You know those moments when you are pushed to the brink, when you know that just one more movement or word from your sweet angel will push you to explode, to yell “I CAN’T TAKE IT ANYMORE!!!!” so loud it freaks out the neighbors?
If you’re like me, you also strive to maintain a sense of calm in the midst of the craziness of parenting. Yes, this is a worthy goal, but we’re only human!
Here’s a not-so-pretty story from my own life a few years back:
I was sitting down to supper one night with my kids (pre-iPod), when my ten year old son, E., for the second time that night, ignored my request to strap his portable CD player to his body. (For his occupational therapy, E. did therapeutic listening for a half hour each morning and evening.)
E. rose to get himself a glass of milk and the CD player slid precariously to the edge of the table.
That’s when it happened. I completely lost it – full on, crazy-woman, raised-voice, heart-pumping LOST IT. I vigorously pointed my finger at him and yelled, “THAT’S IT! YOU NEED TO TAKE CARE OF THIS NOW BEFORE YOU DO ONE MORE THING. YOU ARE PUSHING ME! WHY DO YOU KEEP PUSHING ME?! TAKE CARE OF IT RIGHT NOW!”
We stood two feet apart, his eyes wide, me breathing fast. Honestly, I felt like strangling him.
Ghost like and calm, E. turned and floated out of the room to find the belt device. I returned to my seat – heart still pounding.
I took deep breaths to regain my composure. I felt the heat of embarrassment rise in my body as my oldest son sat quietly at my side. In a matter-of-fact voice, my three year-old daughter said, “That was too loud mommy – it hurt my ears.”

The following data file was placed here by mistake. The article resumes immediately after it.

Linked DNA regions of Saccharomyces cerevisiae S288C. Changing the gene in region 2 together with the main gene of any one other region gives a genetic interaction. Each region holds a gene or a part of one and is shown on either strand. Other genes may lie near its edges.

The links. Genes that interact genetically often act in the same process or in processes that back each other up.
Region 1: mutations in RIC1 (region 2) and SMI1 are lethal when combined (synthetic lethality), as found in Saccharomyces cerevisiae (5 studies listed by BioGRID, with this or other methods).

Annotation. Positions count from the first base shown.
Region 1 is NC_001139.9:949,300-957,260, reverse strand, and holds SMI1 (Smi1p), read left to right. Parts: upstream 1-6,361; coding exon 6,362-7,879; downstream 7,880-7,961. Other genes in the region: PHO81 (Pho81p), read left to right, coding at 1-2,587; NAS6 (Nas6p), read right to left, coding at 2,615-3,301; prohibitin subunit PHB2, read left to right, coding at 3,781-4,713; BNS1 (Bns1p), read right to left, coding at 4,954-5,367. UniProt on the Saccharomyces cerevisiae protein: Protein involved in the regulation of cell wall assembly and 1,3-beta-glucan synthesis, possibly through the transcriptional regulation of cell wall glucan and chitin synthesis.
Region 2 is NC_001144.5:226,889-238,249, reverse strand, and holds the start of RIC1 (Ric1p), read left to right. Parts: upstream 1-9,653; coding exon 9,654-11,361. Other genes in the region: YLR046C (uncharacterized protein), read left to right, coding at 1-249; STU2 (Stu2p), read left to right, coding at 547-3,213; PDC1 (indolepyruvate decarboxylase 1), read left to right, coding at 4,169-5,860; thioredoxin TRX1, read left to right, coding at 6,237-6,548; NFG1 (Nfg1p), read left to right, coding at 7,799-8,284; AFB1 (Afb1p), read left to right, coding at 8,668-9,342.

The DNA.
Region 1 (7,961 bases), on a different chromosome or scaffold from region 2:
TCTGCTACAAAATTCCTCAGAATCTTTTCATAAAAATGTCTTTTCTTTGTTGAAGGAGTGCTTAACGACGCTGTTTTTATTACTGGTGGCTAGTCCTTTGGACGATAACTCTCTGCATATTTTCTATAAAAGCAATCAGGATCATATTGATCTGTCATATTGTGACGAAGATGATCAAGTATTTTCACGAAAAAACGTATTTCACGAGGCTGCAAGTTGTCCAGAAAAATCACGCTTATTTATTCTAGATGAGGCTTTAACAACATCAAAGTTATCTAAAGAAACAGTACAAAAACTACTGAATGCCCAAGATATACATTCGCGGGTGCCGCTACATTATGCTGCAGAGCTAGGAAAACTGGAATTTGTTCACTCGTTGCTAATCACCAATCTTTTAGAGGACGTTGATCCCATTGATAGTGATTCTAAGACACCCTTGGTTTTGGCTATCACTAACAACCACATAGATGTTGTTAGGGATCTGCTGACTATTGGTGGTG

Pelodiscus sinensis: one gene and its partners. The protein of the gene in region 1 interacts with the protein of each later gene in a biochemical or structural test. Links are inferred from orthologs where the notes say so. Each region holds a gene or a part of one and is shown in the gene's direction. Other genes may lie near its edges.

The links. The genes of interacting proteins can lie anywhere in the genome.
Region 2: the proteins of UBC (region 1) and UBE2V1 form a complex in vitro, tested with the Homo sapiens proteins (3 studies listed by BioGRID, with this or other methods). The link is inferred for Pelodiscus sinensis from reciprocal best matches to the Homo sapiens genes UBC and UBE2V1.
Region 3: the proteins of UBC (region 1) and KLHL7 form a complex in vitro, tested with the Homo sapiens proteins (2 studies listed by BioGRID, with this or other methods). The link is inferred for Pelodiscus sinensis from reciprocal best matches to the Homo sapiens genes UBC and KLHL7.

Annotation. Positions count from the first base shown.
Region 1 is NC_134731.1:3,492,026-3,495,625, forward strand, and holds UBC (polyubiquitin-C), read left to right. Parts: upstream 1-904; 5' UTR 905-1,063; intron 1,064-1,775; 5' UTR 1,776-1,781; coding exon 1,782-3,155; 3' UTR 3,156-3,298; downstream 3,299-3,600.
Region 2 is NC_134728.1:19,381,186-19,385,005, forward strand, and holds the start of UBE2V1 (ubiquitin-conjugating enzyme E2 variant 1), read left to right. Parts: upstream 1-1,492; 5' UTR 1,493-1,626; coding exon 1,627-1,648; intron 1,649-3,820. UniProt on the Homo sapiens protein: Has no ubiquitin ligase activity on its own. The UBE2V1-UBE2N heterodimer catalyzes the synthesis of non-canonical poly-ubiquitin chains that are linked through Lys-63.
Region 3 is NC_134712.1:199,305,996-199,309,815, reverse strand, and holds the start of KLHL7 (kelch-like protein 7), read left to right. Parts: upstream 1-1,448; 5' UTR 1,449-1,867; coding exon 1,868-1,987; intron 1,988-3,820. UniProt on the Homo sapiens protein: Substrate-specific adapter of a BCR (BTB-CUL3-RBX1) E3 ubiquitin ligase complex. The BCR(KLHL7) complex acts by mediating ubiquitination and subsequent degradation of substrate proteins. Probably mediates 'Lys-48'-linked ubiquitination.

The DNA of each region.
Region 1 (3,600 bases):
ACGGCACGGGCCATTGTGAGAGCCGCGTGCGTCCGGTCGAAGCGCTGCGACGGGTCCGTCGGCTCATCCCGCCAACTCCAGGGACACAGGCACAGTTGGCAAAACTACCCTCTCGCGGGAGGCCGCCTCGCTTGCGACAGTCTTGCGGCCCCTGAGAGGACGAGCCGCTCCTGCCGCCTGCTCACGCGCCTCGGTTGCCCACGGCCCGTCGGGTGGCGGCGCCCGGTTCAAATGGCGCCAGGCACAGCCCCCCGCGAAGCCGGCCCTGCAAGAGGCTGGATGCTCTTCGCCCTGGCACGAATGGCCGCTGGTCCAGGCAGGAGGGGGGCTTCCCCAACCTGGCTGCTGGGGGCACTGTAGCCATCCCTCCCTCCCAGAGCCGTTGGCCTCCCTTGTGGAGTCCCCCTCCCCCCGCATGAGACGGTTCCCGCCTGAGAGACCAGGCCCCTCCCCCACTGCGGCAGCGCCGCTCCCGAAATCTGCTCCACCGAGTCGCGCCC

When E. returned, he looked at me – a twinkle in his eye – already he’d forgiven me. With effort he pressed his hands on either side of his mouth, to keep from laughing. I couldn’t help but smile as I said, “Thank you for taking care of it,” (my Positive Discipline know-how seeping back into my consciousness).
As these words came out of my mouth laughter bubbled out too. Soon, we were all roaring. Through his giggles, E. commented “I’ve never heard you be so loud!” The laughter was healing and reassuring, like we knew I’d just been possessed by Mommy Dearest and was now back to my usual self.
As we ate and laughed some more, I said I was sorry and expressed my regret. I could tell they were eager to move on. We felt close and connected.
Jane Nelson says, “Instead of feeling guilty when you make a mistake, rejoice that you have just provided a good example for your children.”
I wish I could rejoice but I’m not there… yet. When I make a mistake, I consciously keep the guilt to a dull roar so that I have the energy and bandwidth to be present and take the opportunity to connect. Now that’s something to rejoice about!
- Acknowledge my mistake with my child in a timely manner so that it’s relevant to them.
- State a brief, simple sincere apology, “I’m sorry I lost my temper with you.” What’s critically important here is that I don’t add – “but if you’d gotten the CD holder like I’d asked you to…” – this turns my apology into punishment (more on that later).
- After some time has passed I work with my child (or myself) to come up with a plan so that the explosion will be less likely to happen next time.
- Finally, there’s an element of trust and letting go, of being the best role model I possibly can and, of acceptance that I am…exquisitely… imperfect.
Do you lose it with your kids? You’re not alone. In another post I’ll share a “losing it” redo – what I learned from my triggered response and how I was able to step back and use Positive Discipline tools to make a different choice the next time. Empowering!
Share your thoughts below! The parenting journey is so much more fun when we travel it together!